batoracle's blog

Wednesday, January 30, 2008

another slideshow

Sunday, January 20, 2008


Guess it's time to start this up again since we need it for class. Howdy y'all!

Wednesday, May 10, 2006

personal walk-through

Hana suggested I put up some of the paper I wrote about my block, so here it is:

For my final project, I wanted to choose a block that was different, and yet would still have meaning. I chose 5th and Arch, where Benjamin Franklin was buried at Christ Church’s Burial Ground. Ben’s tercentenary birthday is being celebrated all over Philadelphia this summer, so it’s timely, and Ben has been a hero of mine since I was a little girl. My father was an electrical contractor, so when I first learned that Ben “invented” electricity; I automatically equated him to my father.

Being Jewish, this area serves importance to me in two ways. The southern side of the block houses the future site of the National Museum of Jewish American History. This walk will serve to show these personal ties the two sites.

Benjamin Franklin
Founded in 1719, Christ Church’s Burial Ground is the final resting place of many noted individuals. From the official Website:
· Dr. Benjamin Rush --Signer of the Declaration and "Father of American Psychiatry"
· Julia Stockton Rush -- Daughter and wife of signers of the Declaration
· Commodore William Bainbridge -- Naval hero of War of 1812, captain of "Old Ironsides"
· Dr. Thomas Bond -- Physician and founder of America’s first hospital
· Sarah Franklin Bache -- Leading fundraiser of the Revolution
· Dr. Philip Syng Physick -- "Father of American Surgery"
· Philip Syng, Jr. -- the most prominent silversmith of the 1700s
Besides the famous leaders, the Burial Ground has many everyday people whose stories should never be forgotten. Some of these are:
· John Taylor -- gravedigger who buried Benjamin Franklin
· Timothy Penney -- a two-year old who died, as did many others, in the smallpox epidemic of 1752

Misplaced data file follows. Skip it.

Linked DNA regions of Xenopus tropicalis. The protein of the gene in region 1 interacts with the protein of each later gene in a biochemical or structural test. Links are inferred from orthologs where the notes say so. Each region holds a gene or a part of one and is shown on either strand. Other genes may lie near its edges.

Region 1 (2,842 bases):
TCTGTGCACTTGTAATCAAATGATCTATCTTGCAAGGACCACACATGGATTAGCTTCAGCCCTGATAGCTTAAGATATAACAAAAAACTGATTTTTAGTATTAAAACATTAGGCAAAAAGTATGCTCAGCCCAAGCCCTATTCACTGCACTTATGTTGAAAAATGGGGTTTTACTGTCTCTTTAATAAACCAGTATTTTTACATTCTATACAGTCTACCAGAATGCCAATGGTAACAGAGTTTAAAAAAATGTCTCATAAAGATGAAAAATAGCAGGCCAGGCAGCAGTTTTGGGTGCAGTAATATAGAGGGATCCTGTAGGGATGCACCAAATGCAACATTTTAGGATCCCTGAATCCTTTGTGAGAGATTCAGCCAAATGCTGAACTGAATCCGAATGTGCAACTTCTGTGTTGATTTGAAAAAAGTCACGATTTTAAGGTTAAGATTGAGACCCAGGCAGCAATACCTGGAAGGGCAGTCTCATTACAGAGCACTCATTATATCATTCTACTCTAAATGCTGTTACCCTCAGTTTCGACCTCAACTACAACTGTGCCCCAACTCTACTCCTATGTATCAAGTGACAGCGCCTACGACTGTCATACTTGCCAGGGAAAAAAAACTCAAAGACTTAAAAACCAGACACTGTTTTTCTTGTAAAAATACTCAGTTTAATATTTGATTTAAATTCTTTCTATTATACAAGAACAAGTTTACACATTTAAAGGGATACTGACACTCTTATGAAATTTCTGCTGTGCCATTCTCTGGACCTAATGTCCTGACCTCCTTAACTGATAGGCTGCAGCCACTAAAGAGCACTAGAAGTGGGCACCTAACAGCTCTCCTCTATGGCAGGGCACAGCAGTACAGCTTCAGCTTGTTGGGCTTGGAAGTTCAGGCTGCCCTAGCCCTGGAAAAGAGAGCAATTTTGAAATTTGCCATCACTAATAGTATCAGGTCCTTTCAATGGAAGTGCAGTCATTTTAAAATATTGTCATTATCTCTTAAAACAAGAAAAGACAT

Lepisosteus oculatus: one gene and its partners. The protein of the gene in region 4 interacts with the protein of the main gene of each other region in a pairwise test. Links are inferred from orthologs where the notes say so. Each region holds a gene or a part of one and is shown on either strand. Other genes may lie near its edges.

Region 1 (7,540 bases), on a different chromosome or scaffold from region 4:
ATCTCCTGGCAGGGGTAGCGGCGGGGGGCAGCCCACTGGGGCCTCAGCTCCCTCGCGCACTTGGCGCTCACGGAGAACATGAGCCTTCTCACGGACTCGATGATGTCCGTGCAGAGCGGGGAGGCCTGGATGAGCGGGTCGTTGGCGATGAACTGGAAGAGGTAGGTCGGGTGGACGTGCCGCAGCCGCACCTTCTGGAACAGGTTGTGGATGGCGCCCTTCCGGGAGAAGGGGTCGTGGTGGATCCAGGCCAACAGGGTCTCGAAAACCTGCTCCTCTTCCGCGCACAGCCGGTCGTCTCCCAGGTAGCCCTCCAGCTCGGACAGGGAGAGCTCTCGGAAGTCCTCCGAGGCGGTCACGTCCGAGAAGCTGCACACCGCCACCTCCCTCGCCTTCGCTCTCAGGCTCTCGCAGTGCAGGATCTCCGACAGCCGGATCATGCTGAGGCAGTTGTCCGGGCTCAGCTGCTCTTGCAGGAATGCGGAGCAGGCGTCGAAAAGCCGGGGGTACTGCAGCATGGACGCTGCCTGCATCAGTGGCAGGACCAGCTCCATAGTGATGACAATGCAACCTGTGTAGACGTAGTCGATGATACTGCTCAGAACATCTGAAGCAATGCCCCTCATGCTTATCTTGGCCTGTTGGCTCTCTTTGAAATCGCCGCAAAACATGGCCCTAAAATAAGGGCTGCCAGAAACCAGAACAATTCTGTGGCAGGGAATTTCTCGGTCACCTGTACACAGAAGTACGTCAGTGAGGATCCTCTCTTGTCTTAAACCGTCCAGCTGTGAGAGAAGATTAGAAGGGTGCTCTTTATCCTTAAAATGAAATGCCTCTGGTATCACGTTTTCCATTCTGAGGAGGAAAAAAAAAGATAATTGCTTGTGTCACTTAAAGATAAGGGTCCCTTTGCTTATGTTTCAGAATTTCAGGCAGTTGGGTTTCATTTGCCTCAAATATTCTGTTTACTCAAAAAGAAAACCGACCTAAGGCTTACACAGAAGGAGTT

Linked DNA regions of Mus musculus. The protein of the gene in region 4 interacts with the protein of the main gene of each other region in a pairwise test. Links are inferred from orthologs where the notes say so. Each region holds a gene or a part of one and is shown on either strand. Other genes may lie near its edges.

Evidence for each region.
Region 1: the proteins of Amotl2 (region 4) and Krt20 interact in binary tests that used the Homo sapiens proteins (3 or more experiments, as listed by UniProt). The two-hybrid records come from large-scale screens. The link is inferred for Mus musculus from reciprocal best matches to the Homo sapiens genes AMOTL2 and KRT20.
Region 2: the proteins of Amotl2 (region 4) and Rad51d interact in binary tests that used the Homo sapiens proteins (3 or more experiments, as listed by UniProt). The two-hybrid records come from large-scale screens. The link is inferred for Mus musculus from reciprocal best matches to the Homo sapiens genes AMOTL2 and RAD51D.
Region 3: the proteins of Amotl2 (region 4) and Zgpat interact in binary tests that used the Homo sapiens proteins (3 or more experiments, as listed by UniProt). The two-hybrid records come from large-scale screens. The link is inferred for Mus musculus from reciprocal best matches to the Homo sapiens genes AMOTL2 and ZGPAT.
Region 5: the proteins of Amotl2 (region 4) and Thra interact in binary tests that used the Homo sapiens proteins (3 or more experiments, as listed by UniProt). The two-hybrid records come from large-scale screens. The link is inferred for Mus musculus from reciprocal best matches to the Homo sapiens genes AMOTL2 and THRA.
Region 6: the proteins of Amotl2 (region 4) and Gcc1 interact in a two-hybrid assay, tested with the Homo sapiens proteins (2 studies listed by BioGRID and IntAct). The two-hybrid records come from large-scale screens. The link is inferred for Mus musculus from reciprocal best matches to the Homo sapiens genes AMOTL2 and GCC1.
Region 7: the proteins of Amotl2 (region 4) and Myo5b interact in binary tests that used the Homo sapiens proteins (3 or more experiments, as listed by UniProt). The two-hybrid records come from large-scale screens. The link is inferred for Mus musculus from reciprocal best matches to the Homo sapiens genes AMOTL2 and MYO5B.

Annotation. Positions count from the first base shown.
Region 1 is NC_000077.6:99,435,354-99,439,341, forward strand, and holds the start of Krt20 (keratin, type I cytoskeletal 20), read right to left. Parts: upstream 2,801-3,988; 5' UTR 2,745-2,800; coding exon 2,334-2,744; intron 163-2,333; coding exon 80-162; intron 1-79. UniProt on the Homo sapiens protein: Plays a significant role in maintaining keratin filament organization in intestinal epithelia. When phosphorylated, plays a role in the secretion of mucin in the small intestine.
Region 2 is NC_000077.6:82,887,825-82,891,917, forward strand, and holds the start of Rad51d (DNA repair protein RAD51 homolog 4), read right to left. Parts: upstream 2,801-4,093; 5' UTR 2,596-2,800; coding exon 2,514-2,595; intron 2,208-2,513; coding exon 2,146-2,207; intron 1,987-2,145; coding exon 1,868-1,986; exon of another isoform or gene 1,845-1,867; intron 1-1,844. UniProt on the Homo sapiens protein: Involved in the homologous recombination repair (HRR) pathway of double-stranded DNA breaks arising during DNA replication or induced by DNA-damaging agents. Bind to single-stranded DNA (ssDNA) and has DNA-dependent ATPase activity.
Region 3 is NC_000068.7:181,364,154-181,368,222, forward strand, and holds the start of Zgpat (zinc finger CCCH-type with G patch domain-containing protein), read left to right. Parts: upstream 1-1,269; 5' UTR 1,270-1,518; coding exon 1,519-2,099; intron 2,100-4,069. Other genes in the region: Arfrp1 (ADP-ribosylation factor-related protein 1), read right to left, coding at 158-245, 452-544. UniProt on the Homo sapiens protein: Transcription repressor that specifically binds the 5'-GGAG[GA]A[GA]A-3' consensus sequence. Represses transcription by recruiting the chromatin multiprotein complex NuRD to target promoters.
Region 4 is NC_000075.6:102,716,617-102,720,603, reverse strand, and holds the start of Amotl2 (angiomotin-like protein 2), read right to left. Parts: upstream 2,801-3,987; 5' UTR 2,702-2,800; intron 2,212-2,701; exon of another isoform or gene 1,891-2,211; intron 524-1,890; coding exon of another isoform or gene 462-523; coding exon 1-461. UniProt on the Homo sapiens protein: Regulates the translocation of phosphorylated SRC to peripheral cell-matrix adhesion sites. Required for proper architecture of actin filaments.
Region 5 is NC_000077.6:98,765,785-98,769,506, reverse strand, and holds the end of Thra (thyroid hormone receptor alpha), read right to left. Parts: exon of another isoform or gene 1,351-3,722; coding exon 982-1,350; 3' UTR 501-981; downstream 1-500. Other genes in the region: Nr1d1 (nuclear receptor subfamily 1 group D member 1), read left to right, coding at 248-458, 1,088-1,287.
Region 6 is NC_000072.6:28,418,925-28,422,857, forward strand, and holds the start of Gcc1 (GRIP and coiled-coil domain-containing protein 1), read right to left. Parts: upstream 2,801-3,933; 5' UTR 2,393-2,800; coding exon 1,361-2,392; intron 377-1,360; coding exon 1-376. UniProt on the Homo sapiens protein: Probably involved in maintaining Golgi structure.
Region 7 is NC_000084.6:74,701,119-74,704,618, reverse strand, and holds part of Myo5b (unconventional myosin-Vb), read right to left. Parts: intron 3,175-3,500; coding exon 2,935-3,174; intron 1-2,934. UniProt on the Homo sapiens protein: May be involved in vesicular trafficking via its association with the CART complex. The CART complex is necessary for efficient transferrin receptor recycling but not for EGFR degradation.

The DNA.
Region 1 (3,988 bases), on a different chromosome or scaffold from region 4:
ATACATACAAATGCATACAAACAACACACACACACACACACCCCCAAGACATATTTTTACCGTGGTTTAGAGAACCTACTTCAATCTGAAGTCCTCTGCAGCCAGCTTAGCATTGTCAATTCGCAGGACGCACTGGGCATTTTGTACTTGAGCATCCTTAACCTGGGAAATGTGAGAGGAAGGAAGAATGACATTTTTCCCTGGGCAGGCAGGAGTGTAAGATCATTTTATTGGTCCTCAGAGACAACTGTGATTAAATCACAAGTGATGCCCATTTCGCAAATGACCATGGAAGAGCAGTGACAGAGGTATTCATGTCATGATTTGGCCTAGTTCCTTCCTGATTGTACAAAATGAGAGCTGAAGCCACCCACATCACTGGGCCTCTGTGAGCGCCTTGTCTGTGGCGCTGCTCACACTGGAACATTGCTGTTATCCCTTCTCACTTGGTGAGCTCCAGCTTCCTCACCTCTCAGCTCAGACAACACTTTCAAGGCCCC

· John Clark -- a Philadelphia merchant who died in 1803 while attempting a rescue in a burning building
And of most historic note:
· Benjamin Franklin -- Scientist, philosopher and signer of the Declaration and Constitution.

20,000 Americans attended his funeral services in 1790.
Although 5000 people are buried here, there are only 1400 markers, many of which have been worn down to nothing but rubble.

Among his many inventions and discoveries, Franklin’s most noteworthy include:
· The famous kite experiment which would uncover the nature of electricity and lightning and how it is conducted.
· The invention of the lightning rod.
· The creation of swim fins.
· Invented the catheter.
· Bifocals. Tired of switching glasses for reading and regular daily wear, Franklin cut down his two pair and combined them to create the world’s first pair of bifocal eyeglasses.
· The invention of the glass armonica, a musical instrument using glass bowls and water. An instrument that would never need tuning.
"Of all my inventions, the glass armonica has given me the greatest personal satisfaction." - Ben Franklin
· Franklin was the first to chart the gulf winds of the Atlantic, which would become invaluable for ship courses and trade routes. He noticed the wind and current patterns on his many trips to and from England.
· One of the first to note storms movements from west to east.
· The Franklin Stove. His came up with a new way to conduct the heat from a stove that would serve to prove cost effective in also heating homes. As he felt this invention served the greater good, he refused to take a patent out on it.
· Women’s Lib? Under the pseudonym “Silence Dogood” he wrote critical articles regarding the world in general and how women were treated in particular.
· The first political cartoon. Owner of the Pennsylvania Gazette, Franklin also edited and wrote for the paper. His Gazette would become number one in the colonies.

· Organization of the Junto, a group for young workers to join together to improve self-worth and civic pride.
· Daylight savings time.
· Suggested lighting and paving Philadelphia's streets.
· Helped launch the first subscription library in America.
· Helped found the American Philosophical Society.
· Formed the group that founded Pennsylvania Hospital.
· Organized Philadelphia's Union Fire Company.
· Formed the Philadelphia Contribution for Insurance Against Loss by Fire
· Helped set up the US Postal Service, serving as Postmaster General.
· Organized a night watch and militia for protection of Philadelphians.
· Founded the University of Pennsylvania.
· Wrote the Poor Richard’s Almanack to predict weather patterns based on his previous observations.
· Suggested the Wild Turkey as America’s national bird, disliking the eagle’s status as a bird of prey.

Of a more personal note to me is that this is the final resting place of David Salisbury Franks. Franks was a Jewish soldier and aide-de-camp to Benedict Arnold. He was exonerated from the charges of treason that his superior faced, although his name was sullied from his association with Arnold.